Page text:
The amount of ethanol as a risk factor

An excessive alcohol intake has been shown to be a risk factor for liver cirrhosis and HCC. It is considered that there is a linear dose–response relationship between alcohol consumption and the risk of cirrhosis and HCC.13 An alcohol intake of 30–50 g/day increases the OR for liver cirrhosis,14–16 while an alcohol intake of >60–100 g/day increases the OR for HCC.17–20 In terms of the total amount of alcohol intake during a patient’s lifetime, an alcohol consumption of >600 000 mL significantly increased the risk of HCC development (OR=4.52, 95% CI 2.39 to 8.55).21 22 Thus, the amount of ethanol consumption might provide an indication of the risk of liver cirrhosis and HCC.

Gender differences as a risk factor

There might be a gender difference in the volume of alcohol intake that increases the risk of alcohol-induced liver damage and the development of HCC. It has been reported that the risk of developing cirrhosis becomes substantial with the consumption of 60–80 g/day of alcohol for 10 years in men and 20 g/day for 10 years in women.14 23 In addition, women showed a more rapid progression (20 years) to cirrhosis than men (35 years).24 Among individuals who consume more than 80 g/day of alcohol, the risk of HCC development in women has been shown to be almost fivefold higher than that in men.18 However, the overall prevalence of HCC in women is small compared with that in men.

Various mechanisms have been suggested to underlie the higher sensitivity of women to alcohol.25 After the oral administration of alcohol, women show less first-pass metabolism of alcohol, which is defined as the difference in the amount of orally administered ethanol and the quantities in the systemic blood, due to their lower gastric alcohol dehydrogenase (ADH) activity, which results in a higher serum concentration of alcohol.26 Thus, even when the same amount of ethanol is consumed, the female liver may be exposed to more ethanol. Furthermore, oestrogen (a female sex hormone) may play an important role in alcohol-induced liver injury. It has been shown that oestrogen increases the sensitivity of Kupffer cells to lipopolysaccharide (LPS), which results in more severe liver injury.27 28 In fact, many previous studies have reported that more severe inflammatory responses in the liver and fat tissue, which were associated with toll-like receptor (TLR4) signalling, were seen in female patients.29–35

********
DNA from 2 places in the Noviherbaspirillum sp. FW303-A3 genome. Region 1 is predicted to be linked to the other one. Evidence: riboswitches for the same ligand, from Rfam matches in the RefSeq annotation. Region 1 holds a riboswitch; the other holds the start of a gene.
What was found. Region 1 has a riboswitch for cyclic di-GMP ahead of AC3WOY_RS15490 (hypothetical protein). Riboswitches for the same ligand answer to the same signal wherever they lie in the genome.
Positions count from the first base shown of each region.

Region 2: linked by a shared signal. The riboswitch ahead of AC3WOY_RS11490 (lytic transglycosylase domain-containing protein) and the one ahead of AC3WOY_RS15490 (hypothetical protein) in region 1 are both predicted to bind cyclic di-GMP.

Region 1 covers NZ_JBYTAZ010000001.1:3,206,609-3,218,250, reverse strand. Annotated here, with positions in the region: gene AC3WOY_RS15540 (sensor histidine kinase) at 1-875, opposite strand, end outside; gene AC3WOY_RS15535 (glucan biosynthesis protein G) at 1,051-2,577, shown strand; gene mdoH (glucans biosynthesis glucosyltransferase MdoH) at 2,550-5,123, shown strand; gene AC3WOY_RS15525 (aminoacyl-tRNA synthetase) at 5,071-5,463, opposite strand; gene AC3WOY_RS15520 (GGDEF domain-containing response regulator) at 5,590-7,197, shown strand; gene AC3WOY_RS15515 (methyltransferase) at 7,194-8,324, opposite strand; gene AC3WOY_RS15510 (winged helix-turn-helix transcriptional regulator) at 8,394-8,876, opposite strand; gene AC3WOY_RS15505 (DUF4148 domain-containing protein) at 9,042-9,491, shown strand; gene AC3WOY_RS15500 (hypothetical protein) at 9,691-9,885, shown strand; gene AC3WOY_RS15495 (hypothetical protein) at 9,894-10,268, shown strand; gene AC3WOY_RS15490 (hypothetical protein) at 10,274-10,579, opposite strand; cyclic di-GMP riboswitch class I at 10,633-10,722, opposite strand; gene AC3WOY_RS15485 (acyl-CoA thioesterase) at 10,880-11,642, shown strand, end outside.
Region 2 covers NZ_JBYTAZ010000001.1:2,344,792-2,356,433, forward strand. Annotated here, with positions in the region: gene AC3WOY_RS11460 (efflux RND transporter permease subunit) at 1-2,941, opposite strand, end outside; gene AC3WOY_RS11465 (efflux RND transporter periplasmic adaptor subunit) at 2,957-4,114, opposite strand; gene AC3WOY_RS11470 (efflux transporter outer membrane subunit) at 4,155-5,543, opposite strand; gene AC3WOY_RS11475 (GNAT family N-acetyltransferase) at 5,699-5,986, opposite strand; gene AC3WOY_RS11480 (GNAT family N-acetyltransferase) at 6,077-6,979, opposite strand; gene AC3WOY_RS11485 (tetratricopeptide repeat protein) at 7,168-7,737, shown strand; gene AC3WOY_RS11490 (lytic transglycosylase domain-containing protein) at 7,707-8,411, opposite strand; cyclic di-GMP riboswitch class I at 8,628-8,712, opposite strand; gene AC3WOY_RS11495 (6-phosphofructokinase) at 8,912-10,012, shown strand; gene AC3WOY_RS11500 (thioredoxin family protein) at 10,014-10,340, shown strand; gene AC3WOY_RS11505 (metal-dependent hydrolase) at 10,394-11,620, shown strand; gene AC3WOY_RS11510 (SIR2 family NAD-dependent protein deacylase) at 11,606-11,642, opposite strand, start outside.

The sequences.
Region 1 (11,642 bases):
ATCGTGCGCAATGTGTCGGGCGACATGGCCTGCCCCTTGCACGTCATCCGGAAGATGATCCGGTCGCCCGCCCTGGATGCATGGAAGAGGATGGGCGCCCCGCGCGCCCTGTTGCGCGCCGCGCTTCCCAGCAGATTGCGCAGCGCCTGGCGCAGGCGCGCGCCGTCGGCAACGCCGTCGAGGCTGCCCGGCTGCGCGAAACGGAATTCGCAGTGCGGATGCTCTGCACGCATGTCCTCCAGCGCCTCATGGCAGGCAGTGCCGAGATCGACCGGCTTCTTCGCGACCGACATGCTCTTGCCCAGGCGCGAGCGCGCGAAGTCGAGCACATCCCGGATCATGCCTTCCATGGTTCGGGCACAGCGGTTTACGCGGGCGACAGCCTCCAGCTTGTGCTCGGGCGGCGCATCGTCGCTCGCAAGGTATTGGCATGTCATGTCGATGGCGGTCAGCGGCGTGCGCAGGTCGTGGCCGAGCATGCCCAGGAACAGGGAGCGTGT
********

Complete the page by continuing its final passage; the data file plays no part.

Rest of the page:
Conversely, several lines of evidence indicate that oestrogen and its downstream signalling protect against HCC development.36–38 In N-nitrosodiethylamine (DEN)-induced HCC mouse model, it has been shown that ablation of interleukin-6 (IL-6) abolished the gender differences in HCC development, and oestrogen attenuates serum IL-6 levels and IL-6 mRNA levels of Kupffer cell. These results suggest that oestrogen reduces the risk of HCC by the inhibition of IL-6 production from Kupffer cells.39 Taken together, the gender disparity in sensitivity to alcohol and HCC development cannot be sufficiently explained by simple mechanism. Although the prevalence of alcoholic liver disease (ALD) in female patients is low,3 they may require more intense surveillance.

Given that the importance of LPS–Kupffer cell interaction has also been reported in a non-alcoholic steatohepatitis (NASH) model,40 41 young females could be severely affected with NASH via oestrogen-related LPS–Kupffer cell interaction worsening. However, several studies have demonstrated that oestrogen protects against liver inflammation and fibrosis in a NASH model, and oestrogen deficiency has been reported to worsen steatohepatitis and liver fibrosis in human.42 43 As oestrogen has multiple functions and the expression profile of the mechanisms might differ in patients’ status, it is difficult to explain the effect simply.

The coexistence of hepatitis virus as a risk factor

In patients with ALD, the coexistence of hepatitis virus has been shown to accelerate the disease course.44 It has been reported that the prevalence of hepatitis C virus (HCV) infection in alcoholic patients is 16.32%,45 which is much higher than that in the general population (1.5%–2.0%).46 47 In patients with a high alcohol intake (>60 g/day to 125 g/day), the coexistence of HCV has been shown to increase the risk of alcohol-associated liver cirrhosis.17 18 24 48–50 Furthermore, heavy alcohol consumption has also been shown to increase the risk of developing HCC.18 44 Patients with coexisting HBV (defined by (hepatitis B s antigen) HBsAg-positivity) are at increased risk of developing fibrosis48 and HCC.51 52 In addition, self-resolved HBV infection (defined as HBsAg-negative, HCVAb-negative and HBcAb-positive) can be a risk factor for developing HCC in patients with alcoholic cirrhosis.53 Although the mechanisms by which the synergistic effect between alcohol and hepatitis virus increases the risk of liver fibrosis and HCC have been the subject of extensive research, they have not been completely elucidated.54–59 Collectively, it might be better to perform surveillance of patients with ALD who show coexisting HBV or HCV.